Barak's departure was quietly planned for the past 10 days in coordination with Netanyahu, officials said.

One Labor stalwart, Binyamin Ben-Eliezer, said he was shocked to learn of the move early Monday. He angrily said Barak had "spit in the face of the party that elected him."

Barak's departure from Labor resembled Prime Minister Ariel Sharon's exit from Likud in 2005 to form the centrist Kadima Party in the wake of his pullout from the Gaza Strip. Sharon suffered a stroke shortly after, but his successor, Ehud Olmert, led the party to victory in a 2006 election.

In one of the more ironic developments of Israeli politics – as Sharon was once considered an uncompromising nationalist – Kadima has effectively replaced Labor as the anchor party of the Israeli left.

Kadima won 29 seats in the last election while Labor dropped to 13, making it only the fourth-largest party in parliament before Monday's breakup.

A poll conducted Monday for Channel 10 TV showed that if an election were held now, Labor would win eight seats and Barak's new party only three. Likud would gain three seats and its hawkish partner, Yisrael Beiteinu, would gain two. The poll questioned 505 respondents with a margin of error of 4.2 percentage points.

Many party members hold Barak responsible for Labor's demise, accusing him of abandoning its socialist and dovish ideals to remain in power. In the past year it has been rife with infighting and high-profile resignations.

"The significance is historical for the Labor movement – it used to be the leading movement of the Zionist revolution and now ... we see the remains of this party," said Gideon Rahat, a political science professor at the Hebrew University of Jerusalem.

Former Labor lawmaker Yael Dayan said Monday's move provided the party its last chance of survival. She suggested that the remaining members could unite with Kadima and the dovish Meretz to create a powerful social democratic party that the country badly lacked.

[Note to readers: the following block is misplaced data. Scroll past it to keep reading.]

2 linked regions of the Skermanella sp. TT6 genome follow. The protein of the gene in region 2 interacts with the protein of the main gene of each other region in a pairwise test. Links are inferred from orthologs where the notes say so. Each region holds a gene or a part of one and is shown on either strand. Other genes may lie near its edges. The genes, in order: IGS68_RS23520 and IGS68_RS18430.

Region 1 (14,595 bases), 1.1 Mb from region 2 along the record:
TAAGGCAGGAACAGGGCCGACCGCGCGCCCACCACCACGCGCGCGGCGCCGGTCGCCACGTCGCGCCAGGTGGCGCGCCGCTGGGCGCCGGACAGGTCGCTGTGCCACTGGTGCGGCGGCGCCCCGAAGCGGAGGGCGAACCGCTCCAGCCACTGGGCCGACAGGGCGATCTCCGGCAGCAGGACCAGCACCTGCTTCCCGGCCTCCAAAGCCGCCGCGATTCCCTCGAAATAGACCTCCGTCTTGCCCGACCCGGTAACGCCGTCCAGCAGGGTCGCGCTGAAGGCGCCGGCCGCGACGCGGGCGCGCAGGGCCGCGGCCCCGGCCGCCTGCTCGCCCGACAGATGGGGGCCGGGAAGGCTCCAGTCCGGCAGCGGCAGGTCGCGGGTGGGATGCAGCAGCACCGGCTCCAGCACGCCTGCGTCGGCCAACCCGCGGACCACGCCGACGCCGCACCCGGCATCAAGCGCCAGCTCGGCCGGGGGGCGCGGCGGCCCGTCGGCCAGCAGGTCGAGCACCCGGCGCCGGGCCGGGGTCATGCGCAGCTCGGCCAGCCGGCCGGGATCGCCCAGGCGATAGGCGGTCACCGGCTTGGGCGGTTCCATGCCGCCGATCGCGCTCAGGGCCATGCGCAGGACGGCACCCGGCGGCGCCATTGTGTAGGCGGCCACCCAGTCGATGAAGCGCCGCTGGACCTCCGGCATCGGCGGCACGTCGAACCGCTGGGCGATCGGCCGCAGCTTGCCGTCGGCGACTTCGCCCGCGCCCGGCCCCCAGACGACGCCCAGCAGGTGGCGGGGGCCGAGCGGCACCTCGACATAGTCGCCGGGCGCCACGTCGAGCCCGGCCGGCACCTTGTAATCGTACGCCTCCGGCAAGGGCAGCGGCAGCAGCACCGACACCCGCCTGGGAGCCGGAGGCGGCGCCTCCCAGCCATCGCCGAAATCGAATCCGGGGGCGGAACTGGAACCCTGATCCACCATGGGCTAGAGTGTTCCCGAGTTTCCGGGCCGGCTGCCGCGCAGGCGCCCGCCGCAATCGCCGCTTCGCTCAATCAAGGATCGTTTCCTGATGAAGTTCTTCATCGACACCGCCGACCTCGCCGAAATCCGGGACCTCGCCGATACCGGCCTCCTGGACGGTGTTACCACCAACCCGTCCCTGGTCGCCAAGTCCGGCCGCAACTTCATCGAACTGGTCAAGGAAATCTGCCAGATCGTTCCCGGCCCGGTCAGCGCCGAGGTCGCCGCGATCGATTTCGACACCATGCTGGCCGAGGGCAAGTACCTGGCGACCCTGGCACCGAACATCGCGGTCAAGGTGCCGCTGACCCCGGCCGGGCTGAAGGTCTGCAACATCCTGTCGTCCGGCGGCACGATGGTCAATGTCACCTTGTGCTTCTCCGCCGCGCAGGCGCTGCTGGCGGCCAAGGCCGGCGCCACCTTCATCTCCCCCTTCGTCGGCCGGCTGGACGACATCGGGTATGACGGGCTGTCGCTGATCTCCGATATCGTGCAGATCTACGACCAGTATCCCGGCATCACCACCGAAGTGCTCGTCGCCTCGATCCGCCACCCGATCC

"There is a vacuum, and I think now is the time to offer an alternative," she said.

Palestinian negotiator Nabil Shaath gave a similar assessment, saying Barak had become virtually identical to the hard-line Netanyahu. "The only hope is for the Labor Party to rise from the ashes without him (Barak)," he said.

Barak unseated Netanyahu in 1999 parliamentary elections, but as coalition partners over the past two years, they have had a fruitful relationship. The men have known each other for decades, dating back to the 1970s, when Barak was Netanyahu's commander in an elite army commando unit.

Barak has given the governing coalition a well-known and relatively moderate face to deal with the international community, and Netanyahu has awarded Barak great influence on decision making.

Einat Wilf, a Labor lawmaker who joined Barak, said the defection would actually increase the chances for peace.

"We think this also sends an important message to the Palestinians, to the Arabs – if you want to talk, talk to this government," she told The Associated Press. "If an agreement should be possible, it is this government that will bring the support of the vast majority of Israelis."

Opposition leader Tzipi Livni called on Netanyahu to dissolve his government and call a new election.